Over the past few days, everyone and their grandmother in the Czech Republic has been making up their minds as to whether they’ll support Zeman or Schwarzenberg, the candidates who made it to the second round of the presidential elections last weekend. The defeated candidates and parties from the first round have made their endorsements. The way this has been going on has been interesting and has revealed a lot about what structures Czech politics. The endorsements have not necessarily followed a straight-forward left-right pattern. In particular, the social democrats (ČSSD) have had a very hard time making up their mind and it is safe to say that the party is deeply divided over whether or not to support Zeman. Zeman is a former ČSSD prime-minister but has since left the party. His platform continues to be leftist, so it would seem that after the official ČSSD candidate (Dienstbier) lost, endorsing Zeman would be no-brainer. The endorsement has come but it is very reluctant. The day after the elections, they called on voters to support Zeman on 25 and 26 January, but the day after that, Vladimír Špidla, who succeeded Zeman as party leader and ČSSD prime minister, announced his support for Schwarzenberg. Clearly, there’s no love lost between the ČSSD leadership and their former leader Zeman.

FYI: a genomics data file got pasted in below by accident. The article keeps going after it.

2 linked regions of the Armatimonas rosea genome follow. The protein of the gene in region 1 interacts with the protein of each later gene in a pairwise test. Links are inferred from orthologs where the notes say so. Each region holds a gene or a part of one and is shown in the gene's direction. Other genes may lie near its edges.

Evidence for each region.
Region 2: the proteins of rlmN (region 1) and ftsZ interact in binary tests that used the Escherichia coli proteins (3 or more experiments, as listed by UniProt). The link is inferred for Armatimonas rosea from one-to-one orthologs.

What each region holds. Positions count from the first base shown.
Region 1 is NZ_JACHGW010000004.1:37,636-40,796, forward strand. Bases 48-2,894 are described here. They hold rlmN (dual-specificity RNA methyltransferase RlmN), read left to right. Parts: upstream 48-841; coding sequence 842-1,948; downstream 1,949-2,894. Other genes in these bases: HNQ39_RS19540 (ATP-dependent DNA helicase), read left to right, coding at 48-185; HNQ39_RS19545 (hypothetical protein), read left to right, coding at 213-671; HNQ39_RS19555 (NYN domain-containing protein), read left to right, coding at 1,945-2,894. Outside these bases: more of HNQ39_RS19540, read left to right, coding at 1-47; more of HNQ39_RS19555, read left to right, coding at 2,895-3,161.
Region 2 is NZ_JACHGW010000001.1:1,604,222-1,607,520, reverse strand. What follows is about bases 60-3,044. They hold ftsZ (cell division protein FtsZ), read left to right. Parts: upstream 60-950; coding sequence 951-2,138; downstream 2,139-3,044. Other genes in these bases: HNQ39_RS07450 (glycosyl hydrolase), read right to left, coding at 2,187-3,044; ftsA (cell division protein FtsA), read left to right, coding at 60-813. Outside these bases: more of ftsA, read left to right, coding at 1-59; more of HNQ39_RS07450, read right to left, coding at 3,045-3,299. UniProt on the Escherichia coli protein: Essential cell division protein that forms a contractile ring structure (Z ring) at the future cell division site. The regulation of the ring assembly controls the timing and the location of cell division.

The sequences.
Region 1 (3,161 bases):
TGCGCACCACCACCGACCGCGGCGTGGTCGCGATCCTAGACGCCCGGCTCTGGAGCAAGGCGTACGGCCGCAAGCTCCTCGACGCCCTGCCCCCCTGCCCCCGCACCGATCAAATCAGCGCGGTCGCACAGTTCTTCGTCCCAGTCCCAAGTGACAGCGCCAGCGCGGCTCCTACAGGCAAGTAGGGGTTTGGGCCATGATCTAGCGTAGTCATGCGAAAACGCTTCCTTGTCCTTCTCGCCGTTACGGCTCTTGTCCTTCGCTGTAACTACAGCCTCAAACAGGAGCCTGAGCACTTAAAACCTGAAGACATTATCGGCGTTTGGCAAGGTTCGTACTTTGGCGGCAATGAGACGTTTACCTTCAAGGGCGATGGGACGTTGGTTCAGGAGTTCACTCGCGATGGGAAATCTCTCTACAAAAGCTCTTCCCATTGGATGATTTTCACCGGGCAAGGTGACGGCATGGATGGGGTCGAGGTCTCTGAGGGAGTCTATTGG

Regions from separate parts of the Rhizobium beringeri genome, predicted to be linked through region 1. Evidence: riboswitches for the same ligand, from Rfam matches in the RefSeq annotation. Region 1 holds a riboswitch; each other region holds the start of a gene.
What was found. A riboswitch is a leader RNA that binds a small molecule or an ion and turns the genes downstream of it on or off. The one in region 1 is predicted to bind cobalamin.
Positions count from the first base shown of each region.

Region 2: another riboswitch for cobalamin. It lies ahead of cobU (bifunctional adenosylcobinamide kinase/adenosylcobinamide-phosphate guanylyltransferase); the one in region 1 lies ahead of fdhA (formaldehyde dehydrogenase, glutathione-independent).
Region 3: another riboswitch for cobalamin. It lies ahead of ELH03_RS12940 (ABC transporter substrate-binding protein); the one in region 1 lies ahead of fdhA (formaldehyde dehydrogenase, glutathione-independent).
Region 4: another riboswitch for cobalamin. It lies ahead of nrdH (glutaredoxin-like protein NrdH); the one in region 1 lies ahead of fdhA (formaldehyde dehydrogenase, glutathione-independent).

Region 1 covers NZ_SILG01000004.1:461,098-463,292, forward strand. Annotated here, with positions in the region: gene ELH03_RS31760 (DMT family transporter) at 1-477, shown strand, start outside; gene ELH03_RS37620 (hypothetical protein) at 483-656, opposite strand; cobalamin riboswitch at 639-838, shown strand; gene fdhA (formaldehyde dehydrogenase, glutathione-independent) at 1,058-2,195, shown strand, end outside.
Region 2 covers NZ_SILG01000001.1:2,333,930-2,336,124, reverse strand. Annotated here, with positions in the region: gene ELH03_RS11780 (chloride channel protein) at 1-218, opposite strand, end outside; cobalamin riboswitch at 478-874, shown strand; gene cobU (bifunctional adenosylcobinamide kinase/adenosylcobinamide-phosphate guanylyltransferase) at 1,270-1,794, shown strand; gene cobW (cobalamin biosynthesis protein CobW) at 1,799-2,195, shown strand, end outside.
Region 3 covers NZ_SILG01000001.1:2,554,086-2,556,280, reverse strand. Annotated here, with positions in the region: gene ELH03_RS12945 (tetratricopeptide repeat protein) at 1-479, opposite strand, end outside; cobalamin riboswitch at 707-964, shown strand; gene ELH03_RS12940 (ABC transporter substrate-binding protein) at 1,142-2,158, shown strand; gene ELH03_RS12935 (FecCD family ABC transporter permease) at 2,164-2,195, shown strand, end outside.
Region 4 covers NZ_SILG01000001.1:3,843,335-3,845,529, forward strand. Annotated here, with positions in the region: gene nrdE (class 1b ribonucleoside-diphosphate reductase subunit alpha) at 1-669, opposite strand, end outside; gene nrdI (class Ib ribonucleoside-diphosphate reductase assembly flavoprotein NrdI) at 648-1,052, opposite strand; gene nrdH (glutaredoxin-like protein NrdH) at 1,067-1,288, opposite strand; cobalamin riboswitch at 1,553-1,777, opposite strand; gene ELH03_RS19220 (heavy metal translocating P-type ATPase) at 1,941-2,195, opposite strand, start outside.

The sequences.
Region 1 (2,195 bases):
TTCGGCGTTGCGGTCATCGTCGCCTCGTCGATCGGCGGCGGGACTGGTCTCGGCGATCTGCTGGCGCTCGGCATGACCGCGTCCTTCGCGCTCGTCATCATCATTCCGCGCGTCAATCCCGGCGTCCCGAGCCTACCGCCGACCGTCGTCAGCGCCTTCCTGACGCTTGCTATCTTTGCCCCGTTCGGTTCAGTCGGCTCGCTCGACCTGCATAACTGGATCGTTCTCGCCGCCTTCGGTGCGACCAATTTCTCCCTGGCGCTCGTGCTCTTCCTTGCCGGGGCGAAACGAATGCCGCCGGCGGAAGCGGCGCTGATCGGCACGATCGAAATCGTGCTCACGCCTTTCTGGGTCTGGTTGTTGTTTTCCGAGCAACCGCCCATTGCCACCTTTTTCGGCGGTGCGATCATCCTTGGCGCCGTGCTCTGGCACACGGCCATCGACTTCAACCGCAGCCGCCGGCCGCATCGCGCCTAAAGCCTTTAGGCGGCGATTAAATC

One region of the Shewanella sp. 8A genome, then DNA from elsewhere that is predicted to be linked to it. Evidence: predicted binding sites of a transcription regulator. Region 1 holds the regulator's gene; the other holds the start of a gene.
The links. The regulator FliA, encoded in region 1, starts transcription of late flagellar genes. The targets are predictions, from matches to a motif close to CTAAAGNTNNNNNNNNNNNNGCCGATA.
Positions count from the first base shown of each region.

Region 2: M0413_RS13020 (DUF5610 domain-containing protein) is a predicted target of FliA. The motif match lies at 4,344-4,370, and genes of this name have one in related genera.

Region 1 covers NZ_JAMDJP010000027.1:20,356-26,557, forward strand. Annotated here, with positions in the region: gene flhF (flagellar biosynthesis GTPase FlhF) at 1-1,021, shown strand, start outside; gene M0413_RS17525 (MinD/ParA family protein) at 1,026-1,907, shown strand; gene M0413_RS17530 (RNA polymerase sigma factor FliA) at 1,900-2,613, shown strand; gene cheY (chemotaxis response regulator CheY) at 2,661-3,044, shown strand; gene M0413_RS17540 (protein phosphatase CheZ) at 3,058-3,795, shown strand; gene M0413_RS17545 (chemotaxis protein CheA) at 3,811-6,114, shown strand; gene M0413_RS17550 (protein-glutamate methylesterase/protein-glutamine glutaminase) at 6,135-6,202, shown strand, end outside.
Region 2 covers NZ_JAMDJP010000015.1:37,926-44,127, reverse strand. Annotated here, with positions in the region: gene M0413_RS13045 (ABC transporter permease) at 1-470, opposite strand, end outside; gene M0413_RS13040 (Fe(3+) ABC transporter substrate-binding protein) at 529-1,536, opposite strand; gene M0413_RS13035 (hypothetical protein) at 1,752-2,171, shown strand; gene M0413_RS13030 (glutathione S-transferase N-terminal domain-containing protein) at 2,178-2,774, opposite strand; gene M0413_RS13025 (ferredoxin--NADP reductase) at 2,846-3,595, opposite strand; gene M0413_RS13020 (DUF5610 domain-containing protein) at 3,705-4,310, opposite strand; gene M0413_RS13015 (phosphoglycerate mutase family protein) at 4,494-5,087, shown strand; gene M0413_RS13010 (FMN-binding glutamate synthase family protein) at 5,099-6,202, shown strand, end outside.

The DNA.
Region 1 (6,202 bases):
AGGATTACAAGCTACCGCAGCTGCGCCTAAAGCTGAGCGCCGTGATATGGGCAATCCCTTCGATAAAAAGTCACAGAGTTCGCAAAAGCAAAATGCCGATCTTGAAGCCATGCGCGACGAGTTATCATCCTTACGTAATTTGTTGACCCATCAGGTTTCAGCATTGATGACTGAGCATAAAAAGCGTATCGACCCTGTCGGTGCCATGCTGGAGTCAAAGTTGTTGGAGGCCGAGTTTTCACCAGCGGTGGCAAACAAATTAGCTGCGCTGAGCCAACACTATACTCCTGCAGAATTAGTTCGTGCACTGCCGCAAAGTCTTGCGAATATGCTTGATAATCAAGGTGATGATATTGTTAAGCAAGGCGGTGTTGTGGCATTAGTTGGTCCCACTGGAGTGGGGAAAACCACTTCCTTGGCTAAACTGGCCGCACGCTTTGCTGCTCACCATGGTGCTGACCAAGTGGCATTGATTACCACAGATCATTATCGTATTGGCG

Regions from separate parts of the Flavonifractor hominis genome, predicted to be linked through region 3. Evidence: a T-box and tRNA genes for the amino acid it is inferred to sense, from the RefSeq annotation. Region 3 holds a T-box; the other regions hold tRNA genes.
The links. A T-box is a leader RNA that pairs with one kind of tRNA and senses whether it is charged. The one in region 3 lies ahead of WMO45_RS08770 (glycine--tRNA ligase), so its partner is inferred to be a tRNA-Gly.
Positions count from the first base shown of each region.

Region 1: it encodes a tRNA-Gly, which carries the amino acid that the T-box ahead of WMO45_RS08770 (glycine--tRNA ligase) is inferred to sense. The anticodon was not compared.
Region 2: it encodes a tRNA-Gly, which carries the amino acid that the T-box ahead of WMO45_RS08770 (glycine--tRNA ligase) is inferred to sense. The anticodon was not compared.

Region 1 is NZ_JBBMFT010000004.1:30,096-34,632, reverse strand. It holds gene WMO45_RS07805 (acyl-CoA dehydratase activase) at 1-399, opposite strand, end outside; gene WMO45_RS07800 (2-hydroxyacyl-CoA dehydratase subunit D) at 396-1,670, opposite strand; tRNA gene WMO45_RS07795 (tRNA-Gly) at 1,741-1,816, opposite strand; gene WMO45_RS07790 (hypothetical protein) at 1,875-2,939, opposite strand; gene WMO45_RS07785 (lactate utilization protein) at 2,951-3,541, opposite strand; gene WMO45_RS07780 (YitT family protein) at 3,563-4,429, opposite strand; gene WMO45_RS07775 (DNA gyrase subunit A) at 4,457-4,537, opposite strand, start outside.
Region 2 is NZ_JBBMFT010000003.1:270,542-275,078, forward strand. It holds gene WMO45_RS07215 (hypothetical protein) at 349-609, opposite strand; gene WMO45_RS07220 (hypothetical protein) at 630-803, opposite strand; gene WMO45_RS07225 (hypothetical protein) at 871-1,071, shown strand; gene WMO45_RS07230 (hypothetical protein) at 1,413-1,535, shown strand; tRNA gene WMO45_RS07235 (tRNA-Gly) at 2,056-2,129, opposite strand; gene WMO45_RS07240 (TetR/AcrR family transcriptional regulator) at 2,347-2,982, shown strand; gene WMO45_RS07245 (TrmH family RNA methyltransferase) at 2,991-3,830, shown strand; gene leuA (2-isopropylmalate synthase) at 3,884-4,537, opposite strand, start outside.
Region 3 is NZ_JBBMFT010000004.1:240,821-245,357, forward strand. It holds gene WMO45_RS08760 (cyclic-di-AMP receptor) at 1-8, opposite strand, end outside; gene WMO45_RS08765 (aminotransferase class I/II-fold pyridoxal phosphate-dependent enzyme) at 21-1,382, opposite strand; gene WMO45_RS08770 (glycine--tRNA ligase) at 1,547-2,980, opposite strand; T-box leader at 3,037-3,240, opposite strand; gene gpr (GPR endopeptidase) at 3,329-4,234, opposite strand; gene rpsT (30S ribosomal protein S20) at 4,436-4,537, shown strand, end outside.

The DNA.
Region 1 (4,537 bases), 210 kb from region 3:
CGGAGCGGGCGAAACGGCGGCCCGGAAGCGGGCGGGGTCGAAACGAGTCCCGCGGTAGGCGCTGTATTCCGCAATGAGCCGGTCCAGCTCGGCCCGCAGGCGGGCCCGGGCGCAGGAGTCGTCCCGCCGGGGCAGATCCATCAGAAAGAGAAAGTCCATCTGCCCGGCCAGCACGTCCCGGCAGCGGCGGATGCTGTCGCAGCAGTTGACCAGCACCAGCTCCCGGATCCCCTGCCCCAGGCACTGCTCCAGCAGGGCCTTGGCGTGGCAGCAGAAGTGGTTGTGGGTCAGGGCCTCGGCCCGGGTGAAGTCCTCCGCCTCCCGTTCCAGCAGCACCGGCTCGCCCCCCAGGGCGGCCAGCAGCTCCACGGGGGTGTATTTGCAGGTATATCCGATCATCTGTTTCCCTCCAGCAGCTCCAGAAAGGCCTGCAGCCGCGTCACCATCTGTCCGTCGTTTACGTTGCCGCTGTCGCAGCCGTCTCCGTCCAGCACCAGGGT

While many on the left have trouble supporting Zeman, Klaus, the current president, and the face of the right in the Czech Republic ever since the end of communism, has no problems doing so. While he has been reluctant to speak out in the campaign so far, he has now issued a veiled endorsement for Zeman on grounds that ‘he lived in this country through, bad, better, best, and worse’. See, count Schwarzenberg’s family left Czechoslovakia after the communists took over in February 1948, and Karel Schwarzenberg (born 1937) did not return until after the collapse of communism in 1989. While one might think that this history of exile might work in Schwarzenberg’s favor, his being an ‘exulant’ is now being used against him by Klaus.
An underlying dimension here is the relation that the various candidates and their supporters had with Havel. Klaus and Zeman never got along with Havel, but Schwarzenberg worked as Havel’s advisor during the 1990s. While his conservatism strikes me as something that would place him closer to people like Klaus than to Havel, it would seem that the straight-forward left/right or progressive/conservative heuristic falls short here. Then again, Schwarzenberg’s career as an elected politician started in the Green Party, so I suppose that should serve as a strong indicator that such short-hands may not work for Schwarzenberg (or for Czech politics generally, for that matter).